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Parsley Bay is a long, narrow, shallow bay fronting onto Sydney Harbour. It lies between two sandstone headlands and is approached by descending a steep road down a gully.
Originally a creek (known as Parsley Creek) flowed down the gully, across the beach (then much more extensive sand flats) and into the the bay.
Parsley Bay is part of the suburb of Vaucluse.
Bridge, Seawall and Picnic Area
In 1912 a suspended cable bridge was built across Parsley Bay not far from the beach at the head of the bay. In 1934 a seawall was built across the bay. Much of the sand from the sand flats were reclaimed and used to build the large lawn area and picnic area that are currently enjoyed by visitors.
In 1907 the NSW State Government acquired land surrounding the bay and formed the Parsley Bay Reserve. In 1908 control of the Reserve was handed over to the then Vaucluse Council who from then on were responsible for its ongoing management.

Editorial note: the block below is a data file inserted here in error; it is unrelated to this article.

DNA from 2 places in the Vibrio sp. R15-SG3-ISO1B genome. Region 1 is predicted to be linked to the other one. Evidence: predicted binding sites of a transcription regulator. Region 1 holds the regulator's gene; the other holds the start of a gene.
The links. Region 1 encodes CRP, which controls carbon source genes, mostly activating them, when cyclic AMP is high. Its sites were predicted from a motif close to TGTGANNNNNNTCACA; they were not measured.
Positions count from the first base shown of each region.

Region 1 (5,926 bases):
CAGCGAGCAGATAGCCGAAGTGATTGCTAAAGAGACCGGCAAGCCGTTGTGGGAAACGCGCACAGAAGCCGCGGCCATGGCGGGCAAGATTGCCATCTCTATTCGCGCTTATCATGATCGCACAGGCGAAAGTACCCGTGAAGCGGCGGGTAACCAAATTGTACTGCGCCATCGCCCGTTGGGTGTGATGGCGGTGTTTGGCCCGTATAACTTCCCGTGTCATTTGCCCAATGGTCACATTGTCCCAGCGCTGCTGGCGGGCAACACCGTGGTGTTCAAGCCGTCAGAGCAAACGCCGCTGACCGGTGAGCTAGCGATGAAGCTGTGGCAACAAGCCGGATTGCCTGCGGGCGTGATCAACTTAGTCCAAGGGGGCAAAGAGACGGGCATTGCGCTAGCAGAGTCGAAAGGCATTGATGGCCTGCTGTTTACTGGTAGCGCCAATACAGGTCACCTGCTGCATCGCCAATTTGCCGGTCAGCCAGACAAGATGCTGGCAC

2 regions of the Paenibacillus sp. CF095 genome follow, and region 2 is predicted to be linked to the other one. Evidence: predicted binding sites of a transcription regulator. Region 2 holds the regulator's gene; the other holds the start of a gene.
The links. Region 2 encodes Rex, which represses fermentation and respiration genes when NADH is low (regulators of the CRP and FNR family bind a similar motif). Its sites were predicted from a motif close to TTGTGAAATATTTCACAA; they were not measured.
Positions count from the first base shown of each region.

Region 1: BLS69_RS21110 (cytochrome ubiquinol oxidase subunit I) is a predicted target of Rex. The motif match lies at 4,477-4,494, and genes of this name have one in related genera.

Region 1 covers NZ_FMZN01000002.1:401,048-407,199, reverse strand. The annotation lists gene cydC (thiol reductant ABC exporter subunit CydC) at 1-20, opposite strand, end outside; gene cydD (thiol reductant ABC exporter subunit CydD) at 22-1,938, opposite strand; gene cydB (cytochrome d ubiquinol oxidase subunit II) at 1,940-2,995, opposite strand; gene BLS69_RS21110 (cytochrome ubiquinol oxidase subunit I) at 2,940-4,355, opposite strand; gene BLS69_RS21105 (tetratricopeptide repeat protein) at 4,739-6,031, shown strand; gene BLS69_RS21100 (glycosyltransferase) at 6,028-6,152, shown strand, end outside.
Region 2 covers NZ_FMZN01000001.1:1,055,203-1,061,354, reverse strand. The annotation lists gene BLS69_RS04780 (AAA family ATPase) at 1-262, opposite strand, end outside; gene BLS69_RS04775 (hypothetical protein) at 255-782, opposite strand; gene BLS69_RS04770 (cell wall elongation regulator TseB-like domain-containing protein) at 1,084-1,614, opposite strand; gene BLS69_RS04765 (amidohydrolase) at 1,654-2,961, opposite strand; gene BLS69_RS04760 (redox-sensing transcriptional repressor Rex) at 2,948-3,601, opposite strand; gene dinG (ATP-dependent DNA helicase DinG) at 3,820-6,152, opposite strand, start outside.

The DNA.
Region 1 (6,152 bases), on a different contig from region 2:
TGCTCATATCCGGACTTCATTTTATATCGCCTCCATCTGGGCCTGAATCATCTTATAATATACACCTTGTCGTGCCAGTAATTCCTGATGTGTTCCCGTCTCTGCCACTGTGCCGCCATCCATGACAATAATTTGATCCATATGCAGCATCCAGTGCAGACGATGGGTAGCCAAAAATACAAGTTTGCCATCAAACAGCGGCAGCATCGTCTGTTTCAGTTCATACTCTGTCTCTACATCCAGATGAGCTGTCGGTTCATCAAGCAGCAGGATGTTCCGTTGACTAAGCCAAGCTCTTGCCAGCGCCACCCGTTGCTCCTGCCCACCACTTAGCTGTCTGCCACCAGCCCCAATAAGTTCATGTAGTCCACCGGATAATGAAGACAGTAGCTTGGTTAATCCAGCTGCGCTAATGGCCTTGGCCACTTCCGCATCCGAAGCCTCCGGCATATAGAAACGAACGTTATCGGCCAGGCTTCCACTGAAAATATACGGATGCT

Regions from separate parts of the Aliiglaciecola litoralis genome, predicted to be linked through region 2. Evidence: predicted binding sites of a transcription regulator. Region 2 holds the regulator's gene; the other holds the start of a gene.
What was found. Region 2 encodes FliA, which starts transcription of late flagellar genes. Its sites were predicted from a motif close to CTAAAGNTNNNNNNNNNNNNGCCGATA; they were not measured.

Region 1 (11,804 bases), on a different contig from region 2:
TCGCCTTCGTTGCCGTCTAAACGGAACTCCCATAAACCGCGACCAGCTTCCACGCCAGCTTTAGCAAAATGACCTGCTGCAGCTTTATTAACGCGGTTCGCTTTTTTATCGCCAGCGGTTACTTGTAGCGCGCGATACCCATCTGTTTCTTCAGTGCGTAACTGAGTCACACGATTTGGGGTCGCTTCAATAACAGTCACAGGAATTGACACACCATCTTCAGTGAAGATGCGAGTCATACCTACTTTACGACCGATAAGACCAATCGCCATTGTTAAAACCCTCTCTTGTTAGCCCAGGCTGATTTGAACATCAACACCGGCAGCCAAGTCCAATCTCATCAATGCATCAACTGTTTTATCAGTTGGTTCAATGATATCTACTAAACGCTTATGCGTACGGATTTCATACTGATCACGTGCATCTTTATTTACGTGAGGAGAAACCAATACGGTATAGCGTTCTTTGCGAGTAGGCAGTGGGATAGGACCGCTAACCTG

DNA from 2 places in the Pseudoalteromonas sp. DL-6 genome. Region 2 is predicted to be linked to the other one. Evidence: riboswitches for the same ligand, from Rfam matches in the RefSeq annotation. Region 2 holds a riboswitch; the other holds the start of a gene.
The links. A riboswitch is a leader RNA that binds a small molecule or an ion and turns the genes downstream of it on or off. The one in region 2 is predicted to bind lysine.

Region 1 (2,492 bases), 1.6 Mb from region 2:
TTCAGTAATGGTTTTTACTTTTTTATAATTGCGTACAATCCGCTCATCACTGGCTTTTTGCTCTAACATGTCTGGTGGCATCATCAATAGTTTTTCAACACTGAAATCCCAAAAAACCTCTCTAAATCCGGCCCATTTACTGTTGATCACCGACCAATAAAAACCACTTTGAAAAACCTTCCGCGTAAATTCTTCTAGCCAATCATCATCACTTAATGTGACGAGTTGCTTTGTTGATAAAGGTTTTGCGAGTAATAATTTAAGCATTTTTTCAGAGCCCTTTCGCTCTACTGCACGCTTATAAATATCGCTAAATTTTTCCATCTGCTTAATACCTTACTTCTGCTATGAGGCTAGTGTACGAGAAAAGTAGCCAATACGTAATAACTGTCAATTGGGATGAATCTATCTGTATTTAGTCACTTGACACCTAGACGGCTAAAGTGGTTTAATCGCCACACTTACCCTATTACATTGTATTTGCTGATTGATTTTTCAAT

Fixing the Marine Environment
Dredging in the 1930s and in the 1960s caused a decline to the marine environment. Woollahra Council, Clean Up Australia and the Friends of Parsley Bay collaborated to implement the Parsely Bay Remediation Project to fix this problem. The Project removed black sediment which had settled in dredged areas, restored the gently sloping seabed, installated stormwater pollution control devices, restored bushland vegetation, and undertook community education programmes.
Visit of Japanese Antarctic Expedition, 1911
From May until November 1911 a group of Japanese Antarctic explorers, led by Lieutenant Nobu Shirase, were forced to winter at Parsley Bay after a failed attempt to reach the South Pole.
At the back of the Parsley Bay lawn area is the spot where these intrepid explorers set up their camp more than a hundred years and near there is a memorial plaque (in English and Japanese) where visitors may read about this interesting event. (To read more about the visit of the Japanese Antarctic Expedition, click here.)
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Author: David Paul Wagner
(David Paul Wagner on Google+)